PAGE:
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A Bad Help Desk Experience Gets Blogged About

It’s so important to have good help desk interactions with your customers. Why? Because the bad ones get blogged about. Alan has a typical post about a poor experience with his corporate help desk.

Many of the frustrating aspects of his experience are directly related to his organizations help desk software. Let’s break it down point by point and see how HelpSpot handles these situations.

  1. No part of the customer facing help desk should have any “weird” requirements that may interfere with the customer experience. In this case odd javascript which prevented him from entering his request from a Mac. I would also say there was a second problem here because the reason for the javascript is to do an LDAP lookup and fill in the rest of the users information. None of that system integration should be on the customer facing end of the software. Simply ask for a name and email or an employee id if available. That’s it! You can do additional lookups later if necessary behind the scenes.

HelpSpot makes it easy to enter requests via the web or by integrating with one or multiple email accounts. All your customers need to do is email in a support request and a ticket is created automatically.

  1. If you need to ask for browser information ask it in a drop down select list of browser types, don’t get fancy and try to figure it out by the browser the user is currently using. Maybe they’re using a different computer, perhaps the error is with their main browser, in any event don’t try and guess just ask.

Provide a good user interface for the user. They are reporting their problems here, having a tiny little text box implies that you don’t care and you just want them to keep it short.

HelpSpot lets you create custom fields so you can ask any type of information you need to that’s specific to your desk. We’ve spent countless hours working on our user interface to make sure your customers don’t feel frustrated with the experience.

  1. Make a special category for security issues and have them route directly to the person who needs to know. The user shouldn’t have to know who this is and go out of their way to notify them.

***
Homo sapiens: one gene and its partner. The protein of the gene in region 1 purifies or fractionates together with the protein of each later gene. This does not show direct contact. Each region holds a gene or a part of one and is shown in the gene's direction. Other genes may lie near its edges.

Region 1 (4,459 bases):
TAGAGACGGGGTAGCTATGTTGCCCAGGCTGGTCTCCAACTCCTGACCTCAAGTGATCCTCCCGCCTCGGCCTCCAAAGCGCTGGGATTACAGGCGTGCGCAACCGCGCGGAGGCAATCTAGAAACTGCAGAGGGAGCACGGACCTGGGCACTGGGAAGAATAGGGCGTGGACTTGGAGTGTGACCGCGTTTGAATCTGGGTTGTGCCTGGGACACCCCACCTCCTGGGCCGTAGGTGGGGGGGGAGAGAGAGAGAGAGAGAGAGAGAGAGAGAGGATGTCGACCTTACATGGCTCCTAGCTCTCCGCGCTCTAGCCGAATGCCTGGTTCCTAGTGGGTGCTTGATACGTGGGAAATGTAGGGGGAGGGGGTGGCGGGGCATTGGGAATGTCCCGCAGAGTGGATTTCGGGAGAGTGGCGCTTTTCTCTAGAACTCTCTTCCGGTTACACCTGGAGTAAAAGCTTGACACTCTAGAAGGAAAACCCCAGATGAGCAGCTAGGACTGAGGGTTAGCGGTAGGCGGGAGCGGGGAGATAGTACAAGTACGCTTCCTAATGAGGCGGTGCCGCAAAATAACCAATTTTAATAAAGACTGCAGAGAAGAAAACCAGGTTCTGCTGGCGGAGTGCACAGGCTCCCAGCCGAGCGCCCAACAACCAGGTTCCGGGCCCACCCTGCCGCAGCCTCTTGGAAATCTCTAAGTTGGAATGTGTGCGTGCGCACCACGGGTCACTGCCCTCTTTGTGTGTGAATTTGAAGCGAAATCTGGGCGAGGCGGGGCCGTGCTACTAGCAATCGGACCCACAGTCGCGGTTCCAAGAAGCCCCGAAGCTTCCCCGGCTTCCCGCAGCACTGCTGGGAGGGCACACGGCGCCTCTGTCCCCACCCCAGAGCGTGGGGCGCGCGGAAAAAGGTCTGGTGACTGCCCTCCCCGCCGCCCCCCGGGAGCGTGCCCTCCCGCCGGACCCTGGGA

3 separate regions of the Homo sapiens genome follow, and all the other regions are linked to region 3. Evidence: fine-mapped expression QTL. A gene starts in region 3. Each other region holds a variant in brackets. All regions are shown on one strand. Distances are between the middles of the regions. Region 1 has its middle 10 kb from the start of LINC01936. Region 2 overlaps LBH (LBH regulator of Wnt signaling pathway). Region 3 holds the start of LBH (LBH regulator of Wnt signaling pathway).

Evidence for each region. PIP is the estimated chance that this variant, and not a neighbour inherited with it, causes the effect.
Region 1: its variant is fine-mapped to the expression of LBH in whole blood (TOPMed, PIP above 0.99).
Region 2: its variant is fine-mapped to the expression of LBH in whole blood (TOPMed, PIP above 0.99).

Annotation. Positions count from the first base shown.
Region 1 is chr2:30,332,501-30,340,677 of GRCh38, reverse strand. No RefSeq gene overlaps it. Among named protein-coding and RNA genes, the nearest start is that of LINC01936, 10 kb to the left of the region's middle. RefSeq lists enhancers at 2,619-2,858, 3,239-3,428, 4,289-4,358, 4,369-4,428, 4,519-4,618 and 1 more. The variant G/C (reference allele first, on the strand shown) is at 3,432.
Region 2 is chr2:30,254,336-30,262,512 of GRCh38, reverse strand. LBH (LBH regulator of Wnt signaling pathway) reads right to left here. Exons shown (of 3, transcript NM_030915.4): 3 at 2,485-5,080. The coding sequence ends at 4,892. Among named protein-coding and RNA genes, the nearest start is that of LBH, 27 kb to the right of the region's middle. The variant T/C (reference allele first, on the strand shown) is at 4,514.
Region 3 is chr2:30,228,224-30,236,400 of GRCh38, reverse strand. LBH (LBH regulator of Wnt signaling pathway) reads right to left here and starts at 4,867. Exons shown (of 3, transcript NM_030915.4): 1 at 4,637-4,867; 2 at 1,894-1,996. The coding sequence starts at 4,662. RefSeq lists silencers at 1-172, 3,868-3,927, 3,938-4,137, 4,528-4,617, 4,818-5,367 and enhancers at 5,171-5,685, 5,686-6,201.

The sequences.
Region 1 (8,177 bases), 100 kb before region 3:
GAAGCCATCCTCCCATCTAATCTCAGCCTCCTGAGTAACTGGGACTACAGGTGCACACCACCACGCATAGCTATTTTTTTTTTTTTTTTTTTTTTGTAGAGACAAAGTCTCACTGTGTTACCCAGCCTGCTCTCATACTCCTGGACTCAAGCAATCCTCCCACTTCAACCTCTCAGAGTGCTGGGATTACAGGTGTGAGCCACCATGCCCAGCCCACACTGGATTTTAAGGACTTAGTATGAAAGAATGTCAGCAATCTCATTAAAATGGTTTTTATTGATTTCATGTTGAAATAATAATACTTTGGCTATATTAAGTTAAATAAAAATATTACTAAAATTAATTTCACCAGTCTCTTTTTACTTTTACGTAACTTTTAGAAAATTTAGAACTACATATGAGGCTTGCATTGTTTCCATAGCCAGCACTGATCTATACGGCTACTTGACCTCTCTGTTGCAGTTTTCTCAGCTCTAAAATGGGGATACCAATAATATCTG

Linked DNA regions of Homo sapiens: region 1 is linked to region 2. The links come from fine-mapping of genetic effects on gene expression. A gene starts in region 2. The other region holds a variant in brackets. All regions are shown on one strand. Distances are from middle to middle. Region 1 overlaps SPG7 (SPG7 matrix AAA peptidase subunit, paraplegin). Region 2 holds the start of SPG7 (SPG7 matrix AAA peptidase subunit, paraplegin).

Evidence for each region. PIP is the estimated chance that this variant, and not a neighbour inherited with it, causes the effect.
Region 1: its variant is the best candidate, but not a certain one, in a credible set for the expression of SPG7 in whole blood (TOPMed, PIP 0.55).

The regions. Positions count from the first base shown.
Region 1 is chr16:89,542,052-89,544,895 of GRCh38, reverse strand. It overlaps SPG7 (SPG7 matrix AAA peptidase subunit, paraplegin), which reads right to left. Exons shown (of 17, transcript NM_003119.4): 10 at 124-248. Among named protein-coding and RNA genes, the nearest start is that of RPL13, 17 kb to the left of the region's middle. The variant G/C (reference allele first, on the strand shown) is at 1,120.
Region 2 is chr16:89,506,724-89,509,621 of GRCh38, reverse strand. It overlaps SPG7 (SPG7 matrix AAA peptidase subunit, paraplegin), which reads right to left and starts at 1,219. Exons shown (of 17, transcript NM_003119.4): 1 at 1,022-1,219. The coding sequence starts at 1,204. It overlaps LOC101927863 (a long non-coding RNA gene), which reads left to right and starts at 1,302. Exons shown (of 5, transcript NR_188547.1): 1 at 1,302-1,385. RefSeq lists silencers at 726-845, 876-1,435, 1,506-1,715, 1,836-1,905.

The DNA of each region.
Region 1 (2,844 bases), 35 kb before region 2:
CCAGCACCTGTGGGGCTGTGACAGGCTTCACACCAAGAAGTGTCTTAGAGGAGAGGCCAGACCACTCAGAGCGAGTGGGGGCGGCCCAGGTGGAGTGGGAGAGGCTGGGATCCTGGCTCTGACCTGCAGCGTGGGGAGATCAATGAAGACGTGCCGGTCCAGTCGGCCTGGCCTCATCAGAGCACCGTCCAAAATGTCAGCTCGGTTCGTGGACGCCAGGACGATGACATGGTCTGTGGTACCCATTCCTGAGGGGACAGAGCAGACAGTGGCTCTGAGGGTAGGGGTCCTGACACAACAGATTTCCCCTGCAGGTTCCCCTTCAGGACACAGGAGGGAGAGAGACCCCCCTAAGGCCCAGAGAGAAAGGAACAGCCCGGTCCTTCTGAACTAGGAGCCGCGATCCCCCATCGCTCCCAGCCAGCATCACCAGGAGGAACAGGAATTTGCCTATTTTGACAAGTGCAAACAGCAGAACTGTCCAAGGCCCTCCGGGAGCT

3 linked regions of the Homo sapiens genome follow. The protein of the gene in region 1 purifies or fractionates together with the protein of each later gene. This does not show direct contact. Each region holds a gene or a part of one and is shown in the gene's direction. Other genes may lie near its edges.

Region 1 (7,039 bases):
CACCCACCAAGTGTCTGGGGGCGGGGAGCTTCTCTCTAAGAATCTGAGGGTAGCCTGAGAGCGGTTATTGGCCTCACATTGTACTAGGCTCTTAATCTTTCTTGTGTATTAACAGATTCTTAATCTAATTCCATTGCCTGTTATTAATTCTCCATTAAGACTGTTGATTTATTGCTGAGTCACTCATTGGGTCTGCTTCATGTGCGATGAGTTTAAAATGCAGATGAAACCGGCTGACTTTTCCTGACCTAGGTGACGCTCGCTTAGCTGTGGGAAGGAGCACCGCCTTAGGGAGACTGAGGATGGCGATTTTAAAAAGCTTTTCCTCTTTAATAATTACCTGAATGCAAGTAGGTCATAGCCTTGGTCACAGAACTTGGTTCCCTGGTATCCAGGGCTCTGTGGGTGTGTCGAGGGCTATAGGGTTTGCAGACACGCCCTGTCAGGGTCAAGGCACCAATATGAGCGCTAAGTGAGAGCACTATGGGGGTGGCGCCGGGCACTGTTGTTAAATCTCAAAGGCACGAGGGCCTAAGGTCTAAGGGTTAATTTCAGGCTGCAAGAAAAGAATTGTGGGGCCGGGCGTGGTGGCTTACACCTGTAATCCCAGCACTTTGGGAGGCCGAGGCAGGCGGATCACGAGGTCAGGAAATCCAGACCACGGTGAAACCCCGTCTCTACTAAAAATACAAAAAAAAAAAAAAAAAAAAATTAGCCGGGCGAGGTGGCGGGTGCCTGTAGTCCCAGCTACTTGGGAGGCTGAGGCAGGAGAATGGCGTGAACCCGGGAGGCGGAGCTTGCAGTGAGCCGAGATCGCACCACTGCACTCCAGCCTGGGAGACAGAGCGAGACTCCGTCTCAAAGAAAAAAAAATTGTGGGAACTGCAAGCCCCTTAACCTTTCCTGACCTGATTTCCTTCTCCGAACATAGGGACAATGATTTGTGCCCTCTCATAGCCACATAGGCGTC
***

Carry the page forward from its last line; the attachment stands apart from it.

HelpSpot lets you automatically assign incoming requests for a category to a particular user so that it’s routed to them as fast as possible without even stopping at the help desk.

  1. OK this is good! The user should get an email with the ticket number and in HelpSpot’s case they’ll also get a one time use, unique password they can use to check the status of their request on the web.

Look for a future article I’m writing about how we handle customer access to request information

5,6,7,8. Here we have the standard breakdown in communication. Most likely the help desk didn’t know the right person to contact or had to work outside the help desk software to contact them. Since that puts the help desk out of the loop nobody follows up with the customer and frustration sets in.

*HelpSpot addresses this issue by encouraging every “level 2” support person to be part of the system. Licenses in HelpSpot for level 2 support people will be cheap so their’s no excuse not to include every user who needs to be in the system, in the system.

In a HelpSpot installation the request should go something like this:

  1. Customer fills out simple web based form or sends an email to helpdesk@yourdomain.com

  2. If the category of inquiry has a user assigned to it the request gets assigned directly to them (skip down to #4) if not the request goes into the help desk queue.

  3. A help desk team member assigns the request to the correct level 2 user. In this case someone who can change the Unix permissions.

  4. That user is notified automatically by the system since they have an account in HelpSpot.

  5. The level 2 user sees the request come in and makes the change in 2 minutes. Marks the request as resolved and closed and the customer is notified.

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